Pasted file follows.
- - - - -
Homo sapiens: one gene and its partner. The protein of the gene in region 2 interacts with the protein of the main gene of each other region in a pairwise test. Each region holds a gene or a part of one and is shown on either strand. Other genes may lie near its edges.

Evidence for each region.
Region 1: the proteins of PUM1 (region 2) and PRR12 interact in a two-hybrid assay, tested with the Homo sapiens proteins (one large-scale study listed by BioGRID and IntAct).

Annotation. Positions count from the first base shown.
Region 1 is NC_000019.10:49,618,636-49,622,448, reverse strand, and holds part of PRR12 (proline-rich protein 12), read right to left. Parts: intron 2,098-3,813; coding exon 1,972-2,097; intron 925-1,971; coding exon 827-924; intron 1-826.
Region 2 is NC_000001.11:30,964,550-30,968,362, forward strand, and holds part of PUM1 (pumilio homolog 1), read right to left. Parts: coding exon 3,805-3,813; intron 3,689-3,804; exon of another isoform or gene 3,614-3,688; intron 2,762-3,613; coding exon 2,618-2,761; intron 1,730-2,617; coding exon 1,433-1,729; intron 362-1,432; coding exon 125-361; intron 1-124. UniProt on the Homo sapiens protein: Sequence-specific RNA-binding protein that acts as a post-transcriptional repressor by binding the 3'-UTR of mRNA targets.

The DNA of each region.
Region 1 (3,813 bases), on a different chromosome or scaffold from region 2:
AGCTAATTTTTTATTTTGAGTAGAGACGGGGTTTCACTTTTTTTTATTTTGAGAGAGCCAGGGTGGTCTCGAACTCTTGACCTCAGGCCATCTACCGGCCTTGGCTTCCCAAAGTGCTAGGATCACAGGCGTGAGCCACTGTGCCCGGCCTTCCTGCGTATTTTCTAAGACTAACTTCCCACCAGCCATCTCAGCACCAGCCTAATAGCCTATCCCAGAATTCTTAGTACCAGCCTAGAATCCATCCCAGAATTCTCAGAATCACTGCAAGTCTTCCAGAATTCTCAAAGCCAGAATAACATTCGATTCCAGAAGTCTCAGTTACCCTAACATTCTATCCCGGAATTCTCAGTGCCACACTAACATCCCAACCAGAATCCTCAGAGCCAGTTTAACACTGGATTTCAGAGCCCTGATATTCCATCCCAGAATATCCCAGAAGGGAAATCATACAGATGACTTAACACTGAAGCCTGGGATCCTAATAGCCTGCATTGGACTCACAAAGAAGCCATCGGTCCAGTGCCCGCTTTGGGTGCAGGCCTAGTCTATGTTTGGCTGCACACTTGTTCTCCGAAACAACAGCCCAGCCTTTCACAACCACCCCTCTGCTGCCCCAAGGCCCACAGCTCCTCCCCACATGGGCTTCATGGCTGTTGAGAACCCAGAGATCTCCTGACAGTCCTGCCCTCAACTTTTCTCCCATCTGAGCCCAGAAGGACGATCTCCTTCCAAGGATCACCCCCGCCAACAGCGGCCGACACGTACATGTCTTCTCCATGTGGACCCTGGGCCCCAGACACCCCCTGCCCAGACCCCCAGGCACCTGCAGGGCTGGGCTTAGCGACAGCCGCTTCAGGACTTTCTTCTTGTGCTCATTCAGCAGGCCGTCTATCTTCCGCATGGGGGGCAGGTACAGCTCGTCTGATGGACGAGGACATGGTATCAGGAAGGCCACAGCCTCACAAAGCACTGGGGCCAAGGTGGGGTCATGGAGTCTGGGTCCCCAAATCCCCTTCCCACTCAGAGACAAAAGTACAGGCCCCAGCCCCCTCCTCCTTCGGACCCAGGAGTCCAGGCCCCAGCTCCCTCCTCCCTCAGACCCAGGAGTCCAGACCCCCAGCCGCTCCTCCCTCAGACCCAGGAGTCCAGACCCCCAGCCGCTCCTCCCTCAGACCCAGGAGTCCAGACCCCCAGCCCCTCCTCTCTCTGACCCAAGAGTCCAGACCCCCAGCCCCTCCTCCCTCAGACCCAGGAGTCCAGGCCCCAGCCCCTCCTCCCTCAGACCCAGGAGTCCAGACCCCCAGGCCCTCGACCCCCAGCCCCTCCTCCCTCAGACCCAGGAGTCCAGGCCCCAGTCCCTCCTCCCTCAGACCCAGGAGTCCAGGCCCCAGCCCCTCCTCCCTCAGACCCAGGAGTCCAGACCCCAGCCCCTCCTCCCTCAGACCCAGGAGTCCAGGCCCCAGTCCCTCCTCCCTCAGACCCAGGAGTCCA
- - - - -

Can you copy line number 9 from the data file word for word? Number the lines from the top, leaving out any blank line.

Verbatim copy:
AGCTAATTTTTTATTTTGAGTAGAGACGGGGTTTCACTTTTTTTTATTTTGAGAGAGCCAGGGTGGTCTCGAACTCTTGACCTCAGGCCATCTACCGGCCTTGGCTTCCCAAAGTGCTAGGATCACAGGCGTGAGCCACTGTGCCCGGCCTTCCTGCGTATTTTCTAAGACTAACTTCCCACCAGCCATCTCAGCACCAGCCTAATAGCCTATCCCAGAATTCTTAGTACCAGCCTAGAATCCATCCCAGAATTCTCAGAATCACTGCAAGTCTTCCAGAATTCTCAAAGCCAGAATAACATTCGATTCCAGAAGTCTCAGTTACCCTAACATTCTATCCCGGAATTCTCAGTGCCACACTAACATCCCAACCAGAATCCTCAGAGCCAGTTTAACACTGGATTTCAGAGCCCTGATATTCCATCCCAGAATATCCCAGAAGGGAAATCATACAGATGACTTAACACTGAAGCCTGGGATCCTAATAGCCTGCATTGGACTCACAAAGAAGCCATCGGTCCAGTGCCCGCTTTGGGTGCAGGCCTAGTCTATGTTTGGCTGCACACTTGTTCTCCGAAACAACAGCCCAGCCTTTCACAACCACCCCTCTGCTGCCCCAAGGCCCACAGCTCCTCCCCACATGGGCTTCATGGCTGTTGAGAACCCAGAGATCTCCTGACAGTCCTGCCCTCAACTTTTCTCCCATCTGAGCCCAGAAGGACGATCTCCTTCCAAGGATCACCCCCGCCAACAGCGGCCGACACGTACATGTCTTCTCCATGTGGACCCTGGGCCCCAGACACCCCCTGCCCAGACCCCCAGGCACCTGCAGGGCTGGGCTTAGCGACAGCCGCTTCAGGACTTTCTTCTTGTGCTCATTCAGCAGGCCGTCTATCTTCCGCATGGGGGGCAGGTACAGCTCGTCTGATGGACGAGGACATGGTATCAGGAAGGCCACAGCCTCACAAAGCACTGGGGCCAAGGTGGGGTCATGGAGTCTGGGTCCCCAAATCCCCTTCCCACTCAGAGACAAAAGTACAGGCCCCAGCCCCCTCCTCCTTCGGACCCAGGAGTCCAGGCCCCAGCTCCCTCCTCCCTCAGACCCAGGAGTCCAGACCCCCAGCCGCTCCTCCCTCAGACCCAGGAGTCCAGACCCCCAGCCGCTCCTCCCTCAGACCCAGGAGTCCAGACCCCCAGCCCCTCCTCTCTCTGACCCAAGAGTCCAGACCCCCAGCCCCTCCTCCCTCAGACCCAGGAGTCCAGGCCCCAGCCCCTCCTCCCTCAGACCCAGGAGTCCAGACCCCCAGGCCCTCGACCCCCAGCCCCTCCTCCCTCAGACCCAGGAGTCCAGGCCCCAGTCCCTCCTCCCTCAGACCCAGGAGTCCAGGCCCCAGCCCCTCCTCCCTCAGACCCAGGAGTCCAGACCCCAGCCCCTCCTCCCTCAGACCCAGGAGTCCAGGCCCCAGTCCCTCCTCCCTCAGACCCAGGAGTCCA